The first work I sent to Deb contained some picture books I’d labored over and a short autobiography. She wrote back very excited about “my voice” but not in the picture books I’d sent her. She wrote: “In (the autobiography) you are unselfconscious, present, you are you, and that is the voice that will bring you into the world of children’s literature.”
I was shocked. I’d shot off the autobiography in less than an hour, had hardly thought about it. How could that inconsequential piece of writing contain my voice? I went back and reread it. And then I saw it, saw something that wasn’t so much in the other writing — I saw me. I was all over those pages: what I loved, what made me laugh, what made me despair, what made me tick. The rhythm and diction and syntax and cadences all matched the way I spoke. Writing it had felt as natural to me as talking to a good friend or singing in the shower when no one’s home.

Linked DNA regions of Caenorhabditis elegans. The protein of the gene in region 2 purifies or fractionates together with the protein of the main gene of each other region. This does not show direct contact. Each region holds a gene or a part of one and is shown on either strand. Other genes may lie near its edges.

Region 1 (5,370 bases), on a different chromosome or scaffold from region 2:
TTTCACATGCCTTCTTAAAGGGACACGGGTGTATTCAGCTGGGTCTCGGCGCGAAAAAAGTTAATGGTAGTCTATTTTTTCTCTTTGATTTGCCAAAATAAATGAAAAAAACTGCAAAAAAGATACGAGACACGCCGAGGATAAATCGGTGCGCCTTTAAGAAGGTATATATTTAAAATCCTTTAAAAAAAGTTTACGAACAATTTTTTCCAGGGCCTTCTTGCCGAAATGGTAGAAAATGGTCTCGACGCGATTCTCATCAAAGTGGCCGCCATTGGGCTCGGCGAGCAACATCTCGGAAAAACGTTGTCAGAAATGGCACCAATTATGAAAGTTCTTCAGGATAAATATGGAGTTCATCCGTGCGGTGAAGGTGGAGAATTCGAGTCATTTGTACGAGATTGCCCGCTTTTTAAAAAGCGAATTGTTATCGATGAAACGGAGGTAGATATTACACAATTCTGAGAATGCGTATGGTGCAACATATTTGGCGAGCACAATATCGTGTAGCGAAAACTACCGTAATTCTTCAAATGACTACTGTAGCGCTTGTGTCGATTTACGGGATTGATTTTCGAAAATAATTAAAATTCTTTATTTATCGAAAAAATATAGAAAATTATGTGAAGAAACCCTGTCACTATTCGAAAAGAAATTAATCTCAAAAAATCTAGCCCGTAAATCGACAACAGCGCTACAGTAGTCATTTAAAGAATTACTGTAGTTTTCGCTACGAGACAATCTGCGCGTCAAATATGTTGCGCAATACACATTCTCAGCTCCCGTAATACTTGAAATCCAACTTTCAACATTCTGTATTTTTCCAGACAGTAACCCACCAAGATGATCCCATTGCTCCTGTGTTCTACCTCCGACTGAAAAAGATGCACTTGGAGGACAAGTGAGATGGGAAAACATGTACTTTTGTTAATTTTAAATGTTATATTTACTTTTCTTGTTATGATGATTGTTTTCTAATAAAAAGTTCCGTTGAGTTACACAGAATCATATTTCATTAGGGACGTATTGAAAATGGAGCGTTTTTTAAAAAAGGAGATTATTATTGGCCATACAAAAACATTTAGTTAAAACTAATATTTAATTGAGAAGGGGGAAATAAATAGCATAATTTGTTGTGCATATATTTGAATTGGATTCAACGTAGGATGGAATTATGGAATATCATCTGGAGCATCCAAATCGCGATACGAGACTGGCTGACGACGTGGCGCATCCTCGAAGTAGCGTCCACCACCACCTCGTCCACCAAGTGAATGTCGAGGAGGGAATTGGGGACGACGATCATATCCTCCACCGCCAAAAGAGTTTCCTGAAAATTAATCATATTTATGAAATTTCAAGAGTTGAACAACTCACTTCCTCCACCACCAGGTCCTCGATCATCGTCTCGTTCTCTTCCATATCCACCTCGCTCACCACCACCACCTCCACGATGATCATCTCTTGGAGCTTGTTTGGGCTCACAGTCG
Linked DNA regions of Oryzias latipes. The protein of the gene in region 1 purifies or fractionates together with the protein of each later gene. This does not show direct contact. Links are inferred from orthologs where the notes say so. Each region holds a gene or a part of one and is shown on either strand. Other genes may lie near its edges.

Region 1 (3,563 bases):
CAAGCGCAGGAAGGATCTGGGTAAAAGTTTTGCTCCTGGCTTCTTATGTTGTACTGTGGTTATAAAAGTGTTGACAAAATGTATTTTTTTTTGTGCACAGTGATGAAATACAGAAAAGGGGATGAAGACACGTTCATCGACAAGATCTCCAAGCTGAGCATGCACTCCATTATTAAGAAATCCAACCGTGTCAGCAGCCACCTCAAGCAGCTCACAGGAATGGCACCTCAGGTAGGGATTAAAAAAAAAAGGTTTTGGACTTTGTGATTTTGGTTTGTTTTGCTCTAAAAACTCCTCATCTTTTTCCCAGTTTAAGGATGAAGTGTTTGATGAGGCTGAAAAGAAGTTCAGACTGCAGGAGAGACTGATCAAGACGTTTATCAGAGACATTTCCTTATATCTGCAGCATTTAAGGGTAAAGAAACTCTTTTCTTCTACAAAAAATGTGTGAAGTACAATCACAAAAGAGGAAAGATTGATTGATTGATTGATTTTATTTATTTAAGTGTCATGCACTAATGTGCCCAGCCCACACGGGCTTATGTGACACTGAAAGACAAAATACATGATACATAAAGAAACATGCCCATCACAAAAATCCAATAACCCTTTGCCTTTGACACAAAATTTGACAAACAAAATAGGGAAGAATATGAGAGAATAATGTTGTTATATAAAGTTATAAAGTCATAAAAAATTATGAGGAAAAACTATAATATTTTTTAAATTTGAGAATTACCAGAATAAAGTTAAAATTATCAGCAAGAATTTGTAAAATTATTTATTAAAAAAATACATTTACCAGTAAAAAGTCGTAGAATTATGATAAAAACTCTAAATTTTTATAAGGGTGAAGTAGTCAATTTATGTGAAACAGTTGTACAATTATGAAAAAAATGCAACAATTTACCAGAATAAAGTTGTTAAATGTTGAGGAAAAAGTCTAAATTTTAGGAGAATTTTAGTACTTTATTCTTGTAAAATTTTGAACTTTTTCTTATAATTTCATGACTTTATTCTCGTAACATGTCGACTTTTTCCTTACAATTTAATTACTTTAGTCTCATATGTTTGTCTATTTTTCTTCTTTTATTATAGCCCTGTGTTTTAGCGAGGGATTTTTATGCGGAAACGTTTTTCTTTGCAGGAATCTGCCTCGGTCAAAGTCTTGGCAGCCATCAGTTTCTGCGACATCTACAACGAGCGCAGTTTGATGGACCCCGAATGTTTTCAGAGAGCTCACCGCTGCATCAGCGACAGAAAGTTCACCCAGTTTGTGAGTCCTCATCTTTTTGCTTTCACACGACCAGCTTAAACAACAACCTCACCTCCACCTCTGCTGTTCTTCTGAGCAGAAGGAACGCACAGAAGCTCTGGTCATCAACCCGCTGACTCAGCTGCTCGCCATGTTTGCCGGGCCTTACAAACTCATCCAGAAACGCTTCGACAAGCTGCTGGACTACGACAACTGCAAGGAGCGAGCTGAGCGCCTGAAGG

It was a lightning strike moment. The one when I realized I could and would write a novel because what Deb was saying was this: All you have to do is be yourself, but on the page. And can’t we all do that?
The next day I started writing The Sky Is Everywhere.
Now, after writing two novels, I believe this more than ever, believe the only way to unlock the hearts and minds of your characters, to unlock their inner and outer worlds is by unlocking your own. Ray Bradbury describes it beautifully. He says: “I finally figured out that if you are going to step on a live mine, make it your own. Be blown up, as it were, by your own delights and despairs.” And Guillermo in my second novel I’ll Give You the Sun essentially says the same thing to Jude when he tells her that he can’t find her anywhere in her artwork.
I think this is not only sage writing advice, but also some pretty good living advice. As Oscar Wilde says: “Be yourself; everyone else is already taken.”